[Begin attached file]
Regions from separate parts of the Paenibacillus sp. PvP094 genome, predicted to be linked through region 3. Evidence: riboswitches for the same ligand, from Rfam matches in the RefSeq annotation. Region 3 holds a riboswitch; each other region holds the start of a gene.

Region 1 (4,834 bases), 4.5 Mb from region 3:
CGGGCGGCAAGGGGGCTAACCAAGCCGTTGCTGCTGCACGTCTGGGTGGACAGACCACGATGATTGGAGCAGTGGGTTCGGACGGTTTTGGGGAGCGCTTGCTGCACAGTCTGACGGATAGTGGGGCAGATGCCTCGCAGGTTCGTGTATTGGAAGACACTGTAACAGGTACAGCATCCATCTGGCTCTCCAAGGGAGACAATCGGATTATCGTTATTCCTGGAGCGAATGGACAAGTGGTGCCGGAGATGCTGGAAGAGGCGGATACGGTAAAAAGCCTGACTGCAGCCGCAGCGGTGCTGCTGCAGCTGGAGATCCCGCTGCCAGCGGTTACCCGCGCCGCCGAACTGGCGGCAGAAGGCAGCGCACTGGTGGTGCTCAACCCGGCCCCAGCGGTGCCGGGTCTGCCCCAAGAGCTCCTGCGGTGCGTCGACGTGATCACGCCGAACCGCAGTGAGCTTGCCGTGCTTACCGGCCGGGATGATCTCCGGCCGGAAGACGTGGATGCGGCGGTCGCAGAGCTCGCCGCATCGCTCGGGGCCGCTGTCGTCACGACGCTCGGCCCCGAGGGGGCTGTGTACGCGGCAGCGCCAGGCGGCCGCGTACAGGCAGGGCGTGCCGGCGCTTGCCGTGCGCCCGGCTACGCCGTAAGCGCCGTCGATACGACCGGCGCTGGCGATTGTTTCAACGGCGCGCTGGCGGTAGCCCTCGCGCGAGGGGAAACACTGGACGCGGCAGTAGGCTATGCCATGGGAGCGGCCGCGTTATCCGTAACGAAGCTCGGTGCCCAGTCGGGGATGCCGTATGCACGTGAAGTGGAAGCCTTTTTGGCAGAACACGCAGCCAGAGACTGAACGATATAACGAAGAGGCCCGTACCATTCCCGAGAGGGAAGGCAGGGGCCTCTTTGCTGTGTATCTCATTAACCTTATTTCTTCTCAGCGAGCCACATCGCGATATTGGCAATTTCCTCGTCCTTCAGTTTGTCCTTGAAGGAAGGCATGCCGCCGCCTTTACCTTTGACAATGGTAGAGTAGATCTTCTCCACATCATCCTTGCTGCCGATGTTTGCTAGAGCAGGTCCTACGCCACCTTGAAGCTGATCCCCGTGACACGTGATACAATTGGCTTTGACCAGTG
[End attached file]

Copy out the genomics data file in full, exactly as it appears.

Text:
Regions from separate parts of the Paenibacillus sp. PvP094 genome, predicted to be linked through region 3. Evidence: riboswitches for the same ligand, from Rfam matches in the RefSeq annotation. Region 3 holds a riboswitch; each other region holds the start of a gene.

Region 1 (4,834 bases), 4.5 Mb from region 3:
CGGGCGGCAAGGGGGCTAACCAAGCCGTTGCTGCTGCACGTCTGGGTGGACAGACCACGATGATTGGAGCAGTGGGTTCGGACGGTTTTGGGGAGCGCTTGCTGCACAGTCTGACGGATAGTGGGGCAGATGCCTCGCAGGTTCGTGTATTGGAAGACACTGTAACAGGTACAGCATCCATCTGGCTCTCCAAGGGAGACAATCGGATTATCGTTATTCCTGGAGCGAATGGACAAGTGGTGCCGGAGATGCTGGAAGAGGCGGATACGGTAAAAAGCCTGACTGCAGCCGCAGCGGTGCTGCTGCAGCTGGAGATCCCGCTGCCAGCGGTTACCCGCGCCGCCGAACTGGCGGCAGAAGGCAGCGCACTGGTGGTGCTCAACCCGGCCCCAGCGGTGCCGGGTCTGCCCCAAGAGCTCCTGCGGTGCGTCGACGTGATCACGCCGAACCGCAGTGAGCTTGCCGTGCTTACCGGCCGGGATGATCTCCGGCCGGAAGACGTGGATGCGGCGGTCGCAGAGCTCGCCGCATCGCTCGGGGCCGCTGTCGTCACGACGCTCGGCCCCGAGGGGGCTGTGTACGCGGCAGCGCCAGGCGGCCGCGTACAGGCAGGGCGTGCCGGCGCTTGCCGTGCGCCCGGCTACGCCGTAAGCGCCGTCGATACGACCGGCGCTGGCGATTGTTTCAACGGCGCGCTGGCGGTAGCCCTCGCGCGAGGGGAAACACTGGACGCGGCAGTAGGCTATGCCATGGGAGCGGCCGCGTTATCCGTAACGAAGCTCGGTGCCCAGTCGGGGATGCCGTATGCACGTGAAGTGGAAGCCTTTTTGGCAGAACACGCAGCCAGAGACTGAACGATATAACGAAGAGGCCCGTACCATTCCCGAGAGGGAAGGCAGGGGCCTCTTTGCTGTGTATCTCATTAACCTTATTTCTTCTCAGCGAGCCACATCGCGATATTGGCAATTTCCTCGTCCTTCAGTTTGTCCTTGAAGGAAGGCATGCCGCCGCCTTTACCTTTGACAATGGTAGAGTAGATCTTCTCCACATCATCCTTGCTGCCGATGTTTGCTAGAGCAGGTCCTACGCCACCTTGAAGCTGATCCCCGTGACACGTGATACAATTGGCTTTGACCAGTG